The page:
Ancient Viking Art
By Szaniszló Berczi
Journal of Eurasian History, Vol.3:3 (2011)
Introduction: More than a millennium ago, when Hungarians were roaming on continental Europe, Vikings were roaming on the seas around the continent. Vikings were good sailors and tough warriors, and later on proved to be talented organizers of countries. There are several countries that were organised by Viking warriors, similarly to the steppe warriors who organised steppe countries. The countries founded by the Vikings can be found mostly around the North Sea and the Baltic Sea.
These skilled warriors and seamen had a unique art. Probably the best known artifices of them are the tombstones with engraved drawings; most of them preserve writings with rune scripts and therefore they are called runastones. Especially the mythical drawings of the runastones from Gotland Island are outstanding. The people originating from this island were called by the name Goths, allied to Attila, the Hun King of the Carpathian Basin.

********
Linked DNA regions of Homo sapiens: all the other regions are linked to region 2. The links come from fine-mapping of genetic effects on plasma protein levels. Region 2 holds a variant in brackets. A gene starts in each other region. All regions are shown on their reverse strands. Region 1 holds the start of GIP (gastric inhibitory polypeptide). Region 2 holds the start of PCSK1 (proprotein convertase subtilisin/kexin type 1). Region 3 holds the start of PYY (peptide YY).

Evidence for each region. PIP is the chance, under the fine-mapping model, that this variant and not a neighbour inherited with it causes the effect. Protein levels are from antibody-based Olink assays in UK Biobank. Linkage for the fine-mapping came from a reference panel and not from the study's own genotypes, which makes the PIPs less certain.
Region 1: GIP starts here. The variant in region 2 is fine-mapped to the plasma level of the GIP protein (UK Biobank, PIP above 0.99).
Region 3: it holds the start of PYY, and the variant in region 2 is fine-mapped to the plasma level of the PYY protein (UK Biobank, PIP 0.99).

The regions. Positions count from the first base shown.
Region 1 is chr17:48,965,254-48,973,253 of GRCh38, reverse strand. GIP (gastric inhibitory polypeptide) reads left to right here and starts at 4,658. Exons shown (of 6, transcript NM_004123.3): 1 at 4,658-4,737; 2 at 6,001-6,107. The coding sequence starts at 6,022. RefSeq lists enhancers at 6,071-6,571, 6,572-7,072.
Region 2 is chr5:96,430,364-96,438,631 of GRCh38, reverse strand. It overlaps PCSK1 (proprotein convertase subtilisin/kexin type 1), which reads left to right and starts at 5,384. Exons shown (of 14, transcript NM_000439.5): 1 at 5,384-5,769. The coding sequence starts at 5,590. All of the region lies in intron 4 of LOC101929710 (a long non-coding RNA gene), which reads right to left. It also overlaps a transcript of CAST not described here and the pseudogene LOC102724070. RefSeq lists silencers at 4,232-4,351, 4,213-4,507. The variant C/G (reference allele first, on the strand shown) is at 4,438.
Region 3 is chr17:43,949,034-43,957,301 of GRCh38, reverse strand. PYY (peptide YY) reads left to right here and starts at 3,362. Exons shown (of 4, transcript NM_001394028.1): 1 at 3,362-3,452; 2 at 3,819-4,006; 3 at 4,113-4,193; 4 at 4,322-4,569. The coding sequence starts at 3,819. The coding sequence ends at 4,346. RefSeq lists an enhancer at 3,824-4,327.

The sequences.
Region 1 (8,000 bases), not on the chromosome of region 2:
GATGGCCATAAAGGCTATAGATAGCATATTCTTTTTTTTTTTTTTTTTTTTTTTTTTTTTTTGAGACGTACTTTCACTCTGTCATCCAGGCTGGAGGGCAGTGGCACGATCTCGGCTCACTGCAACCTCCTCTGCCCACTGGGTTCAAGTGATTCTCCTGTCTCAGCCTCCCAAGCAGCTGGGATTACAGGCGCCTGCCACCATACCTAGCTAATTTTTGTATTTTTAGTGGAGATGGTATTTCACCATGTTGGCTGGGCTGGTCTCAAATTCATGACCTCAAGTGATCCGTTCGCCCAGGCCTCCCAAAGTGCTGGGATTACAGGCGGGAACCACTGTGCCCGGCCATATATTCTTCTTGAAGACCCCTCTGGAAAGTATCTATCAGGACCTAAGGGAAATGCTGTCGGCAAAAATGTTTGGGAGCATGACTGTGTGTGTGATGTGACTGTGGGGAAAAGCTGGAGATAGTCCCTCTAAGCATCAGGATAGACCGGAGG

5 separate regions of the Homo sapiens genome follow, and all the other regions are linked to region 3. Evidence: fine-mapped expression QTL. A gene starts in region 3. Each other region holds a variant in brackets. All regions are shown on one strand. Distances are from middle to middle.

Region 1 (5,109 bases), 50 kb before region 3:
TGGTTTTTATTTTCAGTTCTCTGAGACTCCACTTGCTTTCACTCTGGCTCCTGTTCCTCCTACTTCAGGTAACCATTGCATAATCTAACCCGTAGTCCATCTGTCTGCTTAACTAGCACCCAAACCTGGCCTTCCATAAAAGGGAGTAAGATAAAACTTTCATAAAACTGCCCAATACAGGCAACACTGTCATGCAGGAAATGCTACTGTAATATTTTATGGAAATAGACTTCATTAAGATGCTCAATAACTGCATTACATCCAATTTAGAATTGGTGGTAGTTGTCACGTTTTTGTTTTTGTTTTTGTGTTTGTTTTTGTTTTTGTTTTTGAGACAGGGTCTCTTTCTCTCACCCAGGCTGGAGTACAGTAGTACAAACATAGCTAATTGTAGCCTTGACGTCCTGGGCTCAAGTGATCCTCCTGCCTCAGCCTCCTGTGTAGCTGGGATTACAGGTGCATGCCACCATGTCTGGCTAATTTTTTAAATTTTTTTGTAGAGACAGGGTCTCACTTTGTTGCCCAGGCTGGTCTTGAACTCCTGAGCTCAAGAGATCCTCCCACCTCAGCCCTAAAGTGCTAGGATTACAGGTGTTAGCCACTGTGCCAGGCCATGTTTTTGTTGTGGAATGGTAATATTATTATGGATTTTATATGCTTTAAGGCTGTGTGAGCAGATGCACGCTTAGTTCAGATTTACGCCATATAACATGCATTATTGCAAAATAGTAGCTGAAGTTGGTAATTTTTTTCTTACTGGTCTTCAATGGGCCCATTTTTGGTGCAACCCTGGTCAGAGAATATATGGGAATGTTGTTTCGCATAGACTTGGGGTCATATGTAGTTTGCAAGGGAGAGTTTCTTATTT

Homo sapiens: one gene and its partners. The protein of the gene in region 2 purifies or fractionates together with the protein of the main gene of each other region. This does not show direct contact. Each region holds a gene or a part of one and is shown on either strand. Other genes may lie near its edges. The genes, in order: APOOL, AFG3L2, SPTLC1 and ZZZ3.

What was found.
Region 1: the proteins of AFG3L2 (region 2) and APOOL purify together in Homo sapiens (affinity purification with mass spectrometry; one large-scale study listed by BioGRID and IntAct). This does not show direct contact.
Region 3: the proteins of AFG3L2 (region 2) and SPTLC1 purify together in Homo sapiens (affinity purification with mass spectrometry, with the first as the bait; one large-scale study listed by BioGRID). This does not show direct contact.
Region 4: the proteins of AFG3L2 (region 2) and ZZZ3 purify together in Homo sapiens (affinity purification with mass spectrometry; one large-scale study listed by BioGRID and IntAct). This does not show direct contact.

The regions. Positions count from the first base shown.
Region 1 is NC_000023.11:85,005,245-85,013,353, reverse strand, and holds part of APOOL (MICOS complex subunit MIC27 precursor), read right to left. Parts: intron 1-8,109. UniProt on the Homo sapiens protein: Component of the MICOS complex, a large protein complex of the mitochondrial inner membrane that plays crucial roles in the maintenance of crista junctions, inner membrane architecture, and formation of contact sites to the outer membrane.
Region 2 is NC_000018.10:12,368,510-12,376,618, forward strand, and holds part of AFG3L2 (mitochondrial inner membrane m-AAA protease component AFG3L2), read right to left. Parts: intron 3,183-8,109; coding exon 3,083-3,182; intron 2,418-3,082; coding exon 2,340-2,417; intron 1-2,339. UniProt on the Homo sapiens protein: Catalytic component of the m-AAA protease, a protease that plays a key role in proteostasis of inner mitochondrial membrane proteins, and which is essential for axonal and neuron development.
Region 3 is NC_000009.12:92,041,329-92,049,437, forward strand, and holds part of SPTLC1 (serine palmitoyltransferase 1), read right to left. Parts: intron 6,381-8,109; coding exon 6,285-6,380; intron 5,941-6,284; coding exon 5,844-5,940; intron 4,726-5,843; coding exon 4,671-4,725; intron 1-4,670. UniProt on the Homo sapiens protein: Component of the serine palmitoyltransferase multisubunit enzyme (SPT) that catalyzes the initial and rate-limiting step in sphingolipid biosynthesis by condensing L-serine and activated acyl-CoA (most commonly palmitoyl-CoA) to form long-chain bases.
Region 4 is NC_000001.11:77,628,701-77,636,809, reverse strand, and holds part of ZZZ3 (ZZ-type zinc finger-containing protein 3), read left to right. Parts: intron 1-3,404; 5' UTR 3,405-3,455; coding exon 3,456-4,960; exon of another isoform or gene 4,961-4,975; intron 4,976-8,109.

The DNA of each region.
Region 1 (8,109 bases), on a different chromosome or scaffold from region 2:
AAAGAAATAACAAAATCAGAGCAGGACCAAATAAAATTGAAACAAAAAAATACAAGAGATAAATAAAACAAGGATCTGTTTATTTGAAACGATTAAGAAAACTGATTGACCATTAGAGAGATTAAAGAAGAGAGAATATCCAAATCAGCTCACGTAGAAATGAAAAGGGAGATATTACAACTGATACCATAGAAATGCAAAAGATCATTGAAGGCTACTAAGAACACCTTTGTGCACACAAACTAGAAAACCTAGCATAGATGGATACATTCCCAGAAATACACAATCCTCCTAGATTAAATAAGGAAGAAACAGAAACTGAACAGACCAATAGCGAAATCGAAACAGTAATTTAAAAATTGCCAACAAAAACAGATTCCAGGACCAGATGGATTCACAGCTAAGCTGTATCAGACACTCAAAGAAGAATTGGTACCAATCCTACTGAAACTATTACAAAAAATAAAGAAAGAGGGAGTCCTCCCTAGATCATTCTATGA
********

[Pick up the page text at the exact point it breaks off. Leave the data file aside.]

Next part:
In South Italy another state was founded by the Vikings, namely Sicily. The Hungarian King, Coloman I the Book‐lover, married the daughter of the Norman King of Sicily in the 12th century. Vikings sailed to the islands of Iceland and Greenland, and settled there, too. Later on they organized principalities on the Scottish Islands of Shetland and Orkney.
Their art gradually developed during millennia into a characteristic Viking art from the arts of the northern people inhabiting the coastal areas of the North Sea and the Baltic Sea. Vikings are of north German stock; hence in their art they used several mythic elements of the German mythology. Arguably the most joyful of them is the Sigurd (Sigfrid) saga, especially the most popular scene when Sigurd stabs with his sword the dragon Fafnir.